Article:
About an hour ago I had to give my sister a ride downtown. She's turning 13 in October and will be going into high school in September. It's always just felt like a fact to me, that she's pretty much a teenager, but today it really got pounded into my head.

First, she barged into my room and demanded that I give her a ride to the gelato place downtown. No 'please,' no 'thank you.'

Second, the entire ride there, she was doing her makeup in the visor mirror of my car. Garish green eyeshadow and way too much mascara, including on the lower lashes. Clump city!

Third, I told her I would drop her off around the block from the gelato place because there was never a spot to parallel-park in front of it. She blew a huge fit because it's slightly rainy, her hair is perfectly straight, and she hates having to walk anywhere, even if it's just for two minutes. Still, I didn't relent. I kicked her out in the rain a block away and gladly drove home.

But jeez, what a reminder! She's a total teenager. If she was my daughter I couldn't be more shocked and disturbed. I remember the day she was born in great detail! I still think of her as the baby my mom brought to visit my grade 3 class, before she had any hair.

You have to treat teenage sisters a lot different than baby sisters. As it has always been, everything she does bothers me. She has crappy posture, her expression always looks crabby, and she's just plain rude. She 'typs lik dis' on Facebook. She wears really crappy makeup. She is a total slave to trends and copies every single thing her friends do.

It's been a long time since I was cranky-for-no-reason, typed chatspeak and thought I looked great in caked-on makeup. It's been many years since I gave a crap what my friends were doing and started doing my own thing. I've grown up a lot. I have to remember that -- that she's barely at the beginning of the teenage phase while I've graduated out of it. I have to remember that she doesn't have the life experience I have yet. I have to stop picking her apart because, in time, she'll learn from her mistakes. She doesn't need me to point them out to her.

Instead I should be watching her grow up and trying to feed off her teenage energy, because I'm an old person now. I should be making fun of her love for Justin Bieber at every chance I get.

I write for teens -- she can be my link to their world. I have to try not to kill her. I could use her.

Monday, April 11, 2011

Top Ten Tuesday!

I've never participated in this meme before, but I can't resist posting on this topic!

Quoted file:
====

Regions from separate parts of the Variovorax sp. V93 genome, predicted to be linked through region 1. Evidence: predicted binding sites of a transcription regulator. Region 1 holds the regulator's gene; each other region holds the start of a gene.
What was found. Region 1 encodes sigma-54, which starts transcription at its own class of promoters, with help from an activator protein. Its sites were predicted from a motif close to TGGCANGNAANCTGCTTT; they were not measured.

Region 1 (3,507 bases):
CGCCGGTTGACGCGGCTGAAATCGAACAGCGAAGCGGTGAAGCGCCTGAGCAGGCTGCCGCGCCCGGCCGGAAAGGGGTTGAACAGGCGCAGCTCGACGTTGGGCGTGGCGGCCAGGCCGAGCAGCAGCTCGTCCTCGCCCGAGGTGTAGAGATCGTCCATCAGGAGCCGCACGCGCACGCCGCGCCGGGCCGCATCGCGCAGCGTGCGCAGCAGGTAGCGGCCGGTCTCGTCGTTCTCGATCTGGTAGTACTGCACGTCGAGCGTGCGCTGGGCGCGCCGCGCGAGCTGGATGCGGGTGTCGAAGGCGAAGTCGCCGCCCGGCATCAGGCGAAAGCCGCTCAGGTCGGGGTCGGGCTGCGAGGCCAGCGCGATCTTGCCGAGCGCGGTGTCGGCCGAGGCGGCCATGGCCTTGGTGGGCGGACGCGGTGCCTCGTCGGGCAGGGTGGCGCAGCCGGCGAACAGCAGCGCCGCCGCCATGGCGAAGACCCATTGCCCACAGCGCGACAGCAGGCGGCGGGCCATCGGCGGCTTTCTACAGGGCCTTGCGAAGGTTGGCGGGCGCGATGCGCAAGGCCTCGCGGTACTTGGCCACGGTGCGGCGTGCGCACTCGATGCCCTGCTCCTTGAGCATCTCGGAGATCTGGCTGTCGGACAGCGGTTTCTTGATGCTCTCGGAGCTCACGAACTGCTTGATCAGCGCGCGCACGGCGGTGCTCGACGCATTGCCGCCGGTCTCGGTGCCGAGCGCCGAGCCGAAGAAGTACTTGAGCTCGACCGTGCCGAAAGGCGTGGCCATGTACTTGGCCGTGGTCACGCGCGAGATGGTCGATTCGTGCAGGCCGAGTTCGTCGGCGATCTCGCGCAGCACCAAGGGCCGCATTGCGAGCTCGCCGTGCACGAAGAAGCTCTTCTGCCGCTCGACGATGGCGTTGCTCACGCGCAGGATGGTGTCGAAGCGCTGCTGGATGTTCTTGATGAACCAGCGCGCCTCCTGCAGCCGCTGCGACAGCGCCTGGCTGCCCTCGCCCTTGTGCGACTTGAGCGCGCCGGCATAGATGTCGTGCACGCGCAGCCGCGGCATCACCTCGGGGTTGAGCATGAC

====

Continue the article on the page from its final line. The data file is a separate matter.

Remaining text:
Top Ten Tuesday is hosted by The Broke and Bookish!

This week's question is: Books I'd Love to See Made Into Movies!!

I know, awesome, right? But this list comes with the assumption that they would be made into good movies that don't butcher the book.

1) Anna and the French Kiss by Stephanie Perkins

And you thought I was finished raving about this book?! I'm soooo not done singing its praises. It would be so cool to see the cutesy, fun story play out on the big screen, and would be especially great to see Paris in all its glory (did I mention I LOVE everything about France?!)

2) Looking for Alaska by John Green

This would just be a massive fan-gasm to see as a movie. The rights are owned by a major production company, so it could happen someday. It's not my favourite John Green book, but it'd be cool to see what Hollywood could do with it.

3) Paper Towns by John Green

THIS would be my favourite John Green book! The whacky hijinks would be hilarious to see, and if they could find the perfect actress to play Margo Roth Spiegelman, I would just be in fan heaven.

4) How to Say Goodbye in Robot by Natalie Standiford

I looooved this book, and I think it would an amazing quirky indie movie. My favourite movie of all time is Ghost World, and I loved How to Say Goodbye in Robot because of their similarities. So if How to Say Goodbye in Robot was a movie, it'd be right up there in my favourites!

5) I Am The Messenger by Markus Zusak

Ahhhh... I can't even express my desire to see this book adapted to film. I actually attempted a screenplay adaptation for fun, but it was way too hard and I just knew I couldn't do it justice. It's just such a genius dark comedy, and I know it would be a movie where I'd leave the theatre feeling wonderfully empowered but incredibly sad at the same time. And for some reason I love that feeling.

6) Before I Fall by Lauren Oliver

It would just be so haunting and gorgeous and perfect. Plus it has the perfect movie premise already, doesn't it?

7) Jellicoe Road by Melina Marchetta

It would be really cool to see what a talented director and cast could do with this story. I read it a year ago and I still haven't really processed exactly how I feel about it. That's how affecting it was!

8) The Chosen One by Carol Lynch Williams

Three words to describe the movie this would make: Intense. Terrifying. Beautiful.

9) The Forest of Hands and Teeth by Carrie Ryan

Except that I would be way too freaked out to watch it all the way through.

10) Hard Love by Ellen Wittlinger

It would be a really, really cute non-romance. I love this book.

So there ya go! :) Hopefully my blogger's block is gone now, too!

Tuesday, April 5, 2011


I am so, so sorry, guys. I haven't posted in over two weeks. I promise I'm not dead. School is about to wrap up and I've been swamped in research papers and portfolios. Today I'm going to be powering through an essay I've had months to work on, in true procrastinator form. I will be back blogging and writing in full force very, very soon! I'm working on some great posts I can't wait to share with you all :)